Mr. west/gold nail polish
Let’s talk about Sarah Blake’s Mr. West. Well, first, let’s talk about Sarah Blake. A small story- I am publishing a book in October, pretend you know all about it. I was chatting to my Agent (another Sarah) and my editor (an Allyson,) about whom we might ask to blurb my book, and it was a giddy, candy shop of a conversation. After hearing many names and throwing out many outrageous names of my own, I said, half-joking, “Can we get Kanye West?” No one treated it as a joke. My agent and editor began to posit how such a thing might happen. Did so and so know a particular doorman?! Did such and such have a book club with whomever who might possibly pass someone a cake with a manuscript ensconced inside?!! Someone mentioned Blake’s book, and the troubles she’d had getting clearance for her quotes.
Well. Blake’s book came out. Quite by accident, I noticed a Facebook friend congratulating her, and I, recalling the conversation with my agent and editor, extended a friend request of my own. Lovely woman. Very positive and guileless. Will stand up for what she believes in. I like her. I ordered the book and received it, and I read it. I went back into the blurb conversation with my agent and editor asking to strike Kanye from the list. I suggested, actually, that we ask Sarah Blake for a blurb, instead.
I don’t really even know where to begin. The poems are love, pure love. This is the sort of book I would like to have written about my husband; this contains the research, the minutiae, that one would put into a book about the person they admired most it in the world. It is Blake’s gift to Kanye, but we benefit, as well. One of her own blurbers, Kenneth Goldsmith, writes that she is “single-handedly and elegantly bringing poetry into the present moment,” and I would agree with this- her poems present themselves as thoughts that are cohesive as short stories, even the most lyrical of image is cemented into place by the verses before it, with not a word wasted.
In Mr. West, we learn immediately that Blake is pregnant, married and that she understands loss in a way that makes her very keen to the life and times of Kanye West on the brink of his super-stardom. There is an alignment between author and artist; they are losing people, they are filled with joy, they are on the precipice of their new identities. She is already enveloped in her love of Kanye, a connection so deep it sometimes feels odd even to her. She discusses his life- the girls he dates, his car accident, the fracas after he called out President Bush at a telethon during Katrina- and places it beside her own in a way that is moving and sometimes hilariously funny. In the poem Adventures, she writes:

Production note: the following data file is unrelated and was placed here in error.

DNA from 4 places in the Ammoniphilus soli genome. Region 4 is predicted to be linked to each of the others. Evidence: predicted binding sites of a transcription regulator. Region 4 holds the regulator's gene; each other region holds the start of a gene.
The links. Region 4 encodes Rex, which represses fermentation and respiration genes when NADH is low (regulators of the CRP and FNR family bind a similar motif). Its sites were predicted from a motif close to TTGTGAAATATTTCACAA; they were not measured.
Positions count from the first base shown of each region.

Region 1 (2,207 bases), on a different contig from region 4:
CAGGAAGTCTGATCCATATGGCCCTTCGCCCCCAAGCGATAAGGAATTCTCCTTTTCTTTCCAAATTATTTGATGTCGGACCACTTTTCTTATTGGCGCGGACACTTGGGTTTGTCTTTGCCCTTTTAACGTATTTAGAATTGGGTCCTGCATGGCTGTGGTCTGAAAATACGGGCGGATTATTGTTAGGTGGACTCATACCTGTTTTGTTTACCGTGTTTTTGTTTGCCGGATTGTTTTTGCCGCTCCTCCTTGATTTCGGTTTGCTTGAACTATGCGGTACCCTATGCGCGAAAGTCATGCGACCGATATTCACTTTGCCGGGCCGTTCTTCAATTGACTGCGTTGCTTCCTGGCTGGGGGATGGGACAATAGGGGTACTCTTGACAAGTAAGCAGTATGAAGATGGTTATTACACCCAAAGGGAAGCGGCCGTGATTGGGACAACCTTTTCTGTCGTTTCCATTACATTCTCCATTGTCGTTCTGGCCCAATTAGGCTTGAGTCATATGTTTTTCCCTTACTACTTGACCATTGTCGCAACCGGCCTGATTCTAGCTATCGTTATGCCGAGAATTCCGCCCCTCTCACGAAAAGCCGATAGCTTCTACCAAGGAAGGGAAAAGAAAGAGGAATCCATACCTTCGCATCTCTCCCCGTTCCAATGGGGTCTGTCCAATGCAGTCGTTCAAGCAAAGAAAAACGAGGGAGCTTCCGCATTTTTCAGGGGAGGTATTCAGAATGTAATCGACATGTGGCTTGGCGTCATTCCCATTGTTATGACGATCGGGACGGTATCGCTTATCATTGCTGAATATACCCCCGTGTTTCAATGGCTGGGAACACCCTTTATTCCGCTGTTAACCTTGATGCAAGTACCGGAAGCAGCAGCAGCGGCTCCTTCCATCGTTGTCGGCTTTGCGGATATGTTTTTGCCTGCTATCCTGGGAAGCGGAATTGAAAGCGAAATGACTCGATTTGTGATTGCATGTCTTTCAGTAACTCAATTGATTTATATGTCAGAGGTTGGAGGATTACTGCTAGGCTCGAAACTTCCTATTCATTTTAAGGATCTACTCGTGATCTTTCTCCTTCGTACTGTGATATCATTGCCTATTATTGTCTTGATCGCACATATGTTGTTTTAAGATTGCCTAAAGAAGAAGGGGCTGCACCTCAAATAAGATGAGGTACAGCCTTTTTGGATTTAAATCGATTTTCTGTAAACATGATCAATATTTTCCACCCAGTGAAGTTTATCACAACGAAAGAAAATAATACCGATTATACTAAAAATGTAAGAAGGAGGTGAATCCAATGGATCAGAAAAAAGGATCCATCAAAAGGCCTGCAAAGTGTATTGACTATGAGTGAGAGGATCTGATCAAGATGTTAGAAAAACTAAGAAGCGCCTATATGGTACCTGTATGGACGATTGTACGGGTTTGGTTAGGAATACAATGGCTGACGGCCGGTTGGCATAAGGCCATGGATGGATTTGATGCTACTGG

Kanye had said, in that NBC clip, “I’ve even
been shopping before
even giving a donation, so now I’m calling
my business manager
right now to see what’s-what is the biggest
amount I can give”
What is the biggest amount so that how
I can’t look up something like that.
A number I can’t imagine.
After the earthquake in Haiti, Noah and I
Donated $20 at Wegman’s
And our cashier told us it was the largest
Donation all day.
How can you not love that? That magic. How are you immune?
Blake touches on the death of Kanye’s mother with deft kindness.
And my mind asks if these are not the fingers that move freely in a dream and play some kind of music for you, she writes about a tree branch in the beautiful Dear Kanye, or run along the top of your head in the manner of one who loves you. Are they not the fingers that begin to resemble your mother’s?
There is no irony in this collection; it is sincere. So sincere. So sincere that if this book were a pumpkin patch, Linus would be sitting in it waiting for the Great Pumpkin to appear. She collects the media refuse and makes a scrapbook of sorts, a baby book. It does not surprise me that Blake herself, in the comments sections of various articles about her, has already become an odd artifact of Kanye’s life, or, rather to the point, of people’s frustration with him. They dislike his bravado and they mock her acceptance- they will judge the both of them without reading this book, without understanding. I feel very sorry for them.